The war in Ukraine has a unique impact on the closest region in Russia. Chechnya, a republic in the North Caucasus ruled by the notorious Ramzan Kadyrov, has created its own system to provide Putin and his war machine with the new soldiers. The rule of law has been long forgotten in this land, allowing Kadyrov to send civilians to war using any means necessary. Chechen authorities chased taxi drivers, confiscated citizens’ passports, and were ready to pay the mercenaries a huge pile of cash. We, the NC SOS Crisis Group team, investigated how the residents of this heavily restricted region are trying to escape the war or to capitalize on it.
The content of this article is based on the testimonies of our Chechen defendants and open data sources.
How were the Chechens persuaded to go to war?
Putin announced mobilization only in September, before that military personnel were sent to war, not ordinary citizens. However, in Chechnya, mobilization began immediately after the invasion. “Volunteer” units were formed in the republic from the early stages of the war, enticing people with high salaries and promises of easy money. Each official, imam, and commander in Chechnya was assigned a specific recruitment target, and they had to find ways to fulfill it.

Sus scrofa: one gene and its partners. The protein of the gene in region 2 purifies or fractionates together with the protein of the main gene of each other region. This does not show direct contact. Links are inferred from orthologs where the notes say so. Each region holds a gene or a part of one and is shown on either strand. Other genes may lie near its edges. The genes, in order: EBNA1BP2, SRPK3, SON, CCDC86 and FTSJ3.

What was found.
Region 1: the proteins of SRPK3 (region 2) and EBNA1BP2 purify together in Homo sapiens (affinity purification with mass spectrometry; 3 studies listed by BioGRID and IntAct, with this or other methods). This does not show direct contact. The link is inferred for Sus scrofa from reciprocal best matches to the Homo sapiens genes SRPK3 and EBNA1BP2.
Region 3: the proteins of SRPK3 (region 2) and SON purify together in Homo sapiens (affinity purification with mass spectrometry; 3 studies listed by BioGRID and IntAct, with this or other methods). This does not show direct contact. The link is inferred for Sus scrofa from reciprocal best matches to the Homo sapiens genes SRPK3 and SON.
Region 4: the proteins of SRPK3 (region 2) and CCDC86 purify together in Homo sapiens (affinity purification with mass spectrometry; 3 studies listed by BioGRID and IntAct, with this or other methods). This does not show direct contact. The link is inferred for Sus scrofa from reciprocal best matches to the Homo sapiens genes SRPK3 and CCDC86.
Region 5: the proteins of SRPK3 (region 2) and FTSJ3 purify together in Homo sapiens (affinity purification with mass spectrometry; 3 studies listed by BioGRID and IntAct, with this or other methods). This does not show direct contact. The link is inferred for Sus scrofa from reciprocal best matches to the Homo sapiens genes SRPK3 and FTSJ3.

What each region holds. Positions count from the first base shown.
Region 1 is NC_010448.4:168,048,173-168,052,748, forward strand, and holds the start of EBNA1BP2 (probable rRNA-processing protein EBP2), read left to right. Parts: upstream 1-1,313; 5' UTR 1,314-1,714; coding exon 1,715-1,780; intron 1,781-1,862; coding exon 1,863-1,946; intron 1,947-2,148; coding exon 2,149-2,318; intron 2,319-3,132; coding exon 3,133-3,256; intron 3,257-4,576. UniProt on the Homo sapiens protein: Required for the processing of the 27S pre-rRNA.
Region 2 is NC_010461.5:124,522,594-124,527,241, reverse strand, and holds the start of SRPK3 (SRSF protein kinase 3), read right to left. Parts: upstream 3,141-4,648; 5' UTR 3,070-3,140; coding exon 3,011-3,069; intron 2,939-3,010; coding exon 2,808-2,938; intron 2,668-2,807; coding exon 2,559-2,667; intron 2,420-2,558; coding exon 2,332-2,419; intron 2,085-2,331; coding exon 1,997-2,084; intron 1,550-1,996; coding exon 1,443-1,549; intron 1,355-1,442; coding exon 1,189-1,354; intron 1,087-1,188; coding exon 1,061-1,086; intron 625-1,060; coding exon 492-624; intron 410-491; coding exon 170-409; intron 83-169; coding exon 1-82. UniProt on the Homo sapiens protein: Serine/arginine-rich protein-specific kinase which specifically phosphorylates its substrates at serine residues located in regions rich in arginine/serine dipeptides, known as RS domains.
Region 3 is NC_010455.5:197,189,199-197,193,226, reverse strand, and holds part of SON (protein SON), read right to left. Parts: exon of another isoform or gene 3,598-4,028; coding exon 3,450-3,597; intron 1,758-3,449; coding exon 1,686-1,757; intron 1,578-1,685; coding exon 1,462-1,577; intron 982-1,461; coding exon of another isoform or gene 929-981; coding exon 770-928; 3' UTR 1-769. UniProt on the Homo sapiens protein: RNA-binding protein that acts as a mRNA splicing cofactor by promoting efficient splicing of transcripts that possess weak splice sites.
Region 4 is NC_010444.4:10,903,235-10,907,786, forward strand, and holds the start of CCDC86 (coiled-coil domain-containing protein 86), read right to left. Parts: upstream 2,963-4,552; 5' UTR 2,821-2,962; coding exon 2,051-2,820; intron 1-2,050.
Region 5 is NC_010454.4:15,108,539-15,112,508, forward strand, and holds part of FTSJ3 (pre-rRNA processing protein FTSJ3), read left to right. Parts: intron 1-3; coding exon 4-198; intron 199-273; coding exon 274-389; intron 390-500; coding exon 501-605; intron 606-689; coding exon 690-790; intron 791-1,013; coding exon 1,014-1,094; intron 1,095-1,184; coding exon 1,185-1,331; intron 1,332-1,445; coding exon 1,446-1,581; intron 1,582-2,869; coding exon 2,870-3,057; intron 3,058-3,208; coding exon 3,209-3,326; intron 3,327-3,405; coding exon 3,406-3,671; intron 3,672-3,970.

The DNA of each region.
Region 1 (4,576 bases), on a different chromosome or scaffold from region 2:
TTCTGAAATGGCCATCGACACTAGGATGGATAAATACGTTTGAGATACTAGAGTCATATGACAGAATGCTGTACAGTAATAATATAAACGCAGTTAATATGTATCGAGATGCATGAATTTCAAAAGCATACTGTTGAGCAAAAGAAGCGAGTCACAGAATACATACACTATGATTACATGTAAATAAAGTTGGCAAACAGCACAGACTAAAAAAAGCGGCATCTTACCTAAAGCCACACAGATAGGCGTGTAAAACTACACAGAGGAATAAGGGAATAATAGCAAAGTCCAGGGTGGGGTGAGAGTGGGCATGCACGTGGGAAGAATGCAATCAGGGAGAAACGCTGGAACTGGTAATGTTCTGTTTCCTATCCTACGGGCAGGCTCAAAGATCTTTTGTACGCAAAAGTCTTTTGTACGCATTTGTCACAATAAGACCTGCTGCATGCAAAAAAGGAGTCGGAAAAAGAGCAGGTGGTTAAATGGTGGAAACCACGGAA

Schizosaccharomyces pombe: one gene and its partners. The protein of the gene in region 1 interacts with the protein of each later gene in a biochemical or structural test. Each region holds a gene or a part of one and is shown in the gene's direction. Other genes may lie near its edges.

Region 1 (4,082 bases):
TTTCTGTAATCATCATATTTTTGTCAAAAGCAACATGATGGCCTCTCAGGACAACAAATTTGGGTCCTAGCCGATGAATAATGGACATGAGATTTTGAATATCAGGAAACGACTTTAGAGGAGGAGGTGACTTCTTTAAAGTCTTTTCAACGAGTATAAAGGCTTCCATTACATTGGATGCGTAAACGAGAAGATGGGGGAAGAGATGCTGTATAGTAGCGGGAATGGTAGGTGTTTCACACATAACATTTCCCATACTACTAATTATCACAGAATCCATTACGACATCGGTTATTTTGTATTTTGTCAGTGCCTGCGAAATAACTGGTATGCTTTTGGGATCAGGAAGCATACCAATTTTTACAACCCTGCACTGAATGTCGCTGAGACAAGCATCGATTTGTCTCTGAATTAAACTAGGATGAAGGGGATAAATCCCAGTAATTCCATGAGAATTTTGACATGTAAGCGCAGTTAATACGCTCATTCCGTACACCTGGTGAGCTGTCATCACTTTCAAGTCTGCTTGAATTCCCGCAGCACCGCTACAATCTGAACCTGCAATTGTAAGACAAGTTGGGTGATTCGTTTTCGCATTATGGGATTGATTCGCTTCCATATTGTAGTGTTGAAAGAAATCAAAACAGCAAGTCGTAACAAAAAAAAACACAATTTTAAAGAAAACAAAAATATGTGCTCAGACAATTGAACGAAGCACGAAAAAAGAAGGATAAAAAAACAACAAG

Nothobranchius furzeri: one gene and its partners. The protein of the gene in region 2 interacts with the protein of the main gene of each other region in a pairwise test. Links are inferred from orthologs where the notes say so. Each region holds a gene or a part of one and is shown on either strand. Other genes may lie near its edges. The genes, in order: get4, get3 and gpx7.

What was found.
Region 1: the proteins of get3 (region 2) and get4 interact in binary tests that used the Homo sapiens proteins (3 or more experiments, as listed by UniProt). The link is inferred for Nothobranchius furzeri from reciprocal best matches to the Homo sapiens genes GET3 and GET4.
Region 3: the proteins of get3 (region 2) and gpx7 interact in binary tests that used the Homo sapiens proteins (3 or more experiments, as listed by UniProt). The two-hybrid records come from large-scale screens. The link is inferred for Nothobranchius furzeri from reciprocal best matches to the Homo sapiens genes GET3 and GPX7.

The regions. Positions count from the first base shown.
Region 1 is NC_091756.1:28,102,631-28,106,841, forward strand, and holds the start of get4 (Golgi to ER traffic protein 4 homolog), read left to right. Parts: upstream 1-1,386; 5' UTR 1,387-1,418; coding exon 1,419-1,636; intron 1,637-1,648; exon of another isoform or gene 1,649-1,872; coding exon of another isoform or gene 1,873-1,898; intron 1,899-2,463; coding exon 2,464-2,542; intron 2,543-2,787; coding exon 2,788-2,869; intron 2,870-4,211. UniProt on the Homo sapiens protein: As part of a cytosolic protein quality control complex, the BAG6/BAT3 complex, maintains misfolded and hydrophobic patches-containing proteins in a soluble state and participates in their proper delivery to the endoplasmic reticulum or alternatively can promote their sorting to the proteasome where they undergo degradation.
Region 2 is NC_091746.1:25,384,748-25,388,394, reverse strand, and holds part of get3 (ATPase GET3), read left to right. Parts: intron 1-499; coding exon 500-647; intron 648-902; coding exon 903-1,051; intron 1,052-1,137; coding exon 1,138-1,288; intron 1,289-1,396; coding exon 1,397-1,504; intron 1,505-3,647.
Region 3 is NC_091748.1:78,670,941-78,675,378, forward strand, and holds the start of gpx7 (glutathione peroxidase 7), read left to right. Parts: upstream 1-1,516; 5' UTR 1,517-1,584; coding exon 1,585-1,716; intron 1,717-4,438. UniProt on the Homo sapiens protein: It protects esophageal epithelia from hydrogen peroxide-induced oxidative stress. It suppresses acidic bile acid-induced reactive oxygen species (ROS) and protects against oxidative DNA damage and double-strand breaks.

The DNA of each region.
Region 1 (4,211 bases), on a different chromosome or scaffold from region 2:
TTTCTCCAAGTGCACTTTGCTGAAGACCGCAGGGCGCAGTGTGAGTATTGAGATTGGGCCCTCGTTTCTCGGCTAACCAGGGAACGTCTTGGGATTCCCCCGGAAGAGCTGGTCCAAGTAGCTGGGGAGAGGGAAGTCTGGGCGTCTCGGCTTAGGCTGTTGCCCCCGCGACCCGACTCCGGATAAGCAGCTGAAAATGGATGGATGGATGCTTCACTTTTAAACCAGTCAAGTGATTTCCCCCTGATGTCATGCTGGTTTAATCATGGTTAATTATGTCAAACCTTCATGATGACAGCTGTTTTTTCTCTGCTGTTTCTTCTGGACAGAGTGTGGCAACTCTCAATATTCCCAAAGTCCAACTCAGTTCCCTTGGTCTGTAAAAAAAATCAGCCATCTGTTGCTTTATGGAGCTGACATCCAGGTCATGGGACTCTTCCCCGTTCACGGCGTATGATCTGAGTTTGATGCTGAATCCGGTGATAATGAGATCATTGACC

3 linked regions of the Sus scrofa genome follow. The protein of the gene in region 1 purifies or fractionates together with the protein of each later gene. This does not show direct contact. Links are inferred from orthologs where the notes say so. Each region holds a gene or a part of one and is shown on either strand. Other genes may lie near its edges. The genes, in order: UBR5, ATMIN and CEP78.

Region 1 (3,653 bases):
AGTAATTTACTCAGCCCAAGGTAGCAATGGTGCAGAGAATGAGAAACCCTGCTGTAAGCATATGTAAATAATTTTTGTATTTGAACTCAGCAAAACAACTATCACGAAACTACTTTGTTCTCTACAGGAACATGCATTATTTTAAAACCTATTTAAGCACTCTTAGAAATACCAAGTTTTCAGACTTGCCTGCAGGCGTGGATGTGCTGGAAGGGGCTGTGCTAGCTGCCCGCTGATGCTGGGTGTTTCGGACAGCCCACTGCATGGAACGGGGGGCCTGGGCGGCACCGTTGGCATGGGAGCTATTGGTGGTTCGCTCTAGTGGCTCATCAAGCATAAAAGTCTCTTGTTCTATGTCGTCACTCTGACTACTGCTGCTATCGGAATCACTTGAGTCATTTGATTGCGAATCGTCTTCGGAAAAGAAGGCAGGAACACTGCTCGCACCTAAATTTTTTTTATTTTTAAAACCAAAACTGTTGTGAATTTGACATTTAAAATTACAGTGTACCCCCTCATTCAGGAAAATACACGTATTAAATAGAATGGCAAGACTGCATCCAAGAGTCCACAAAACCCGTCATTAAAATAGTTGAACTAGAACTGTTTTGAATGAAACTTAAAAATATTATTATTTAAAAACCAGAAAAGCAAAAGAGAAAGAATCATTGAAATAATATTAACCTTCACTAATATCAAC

The usual Russian propaganda in the North Caucasus took on a distinct local flavor. Chechens were still fed narratives of “eight years of shelling in Donbass,” “LGBT propaganda in Ukraine,” and “drug addicts among the Ukrainian government.” However, these clichés were presented with a religious context. The authorities declared a “jihad” against Ukraine and urged the Chechens to come to the aid of their neighboring country.
Nevertheless, it seems that the ideological approach did not resonate, and persuasion through monetary incentives or forced measures became necessary. The Chechens did not believe in waging a “jihad” against Ukraine, and the authorities’ campaign against drug addicts and LGBT individuals, which morphed into persecution of dissidents within the republic, failed to inspire the locals.
But even those who have little understanding of Islam know that jihad is when they come to your land and try to kill you. Many understand that Chechnya should declare jihad not against Ukraine but against Russia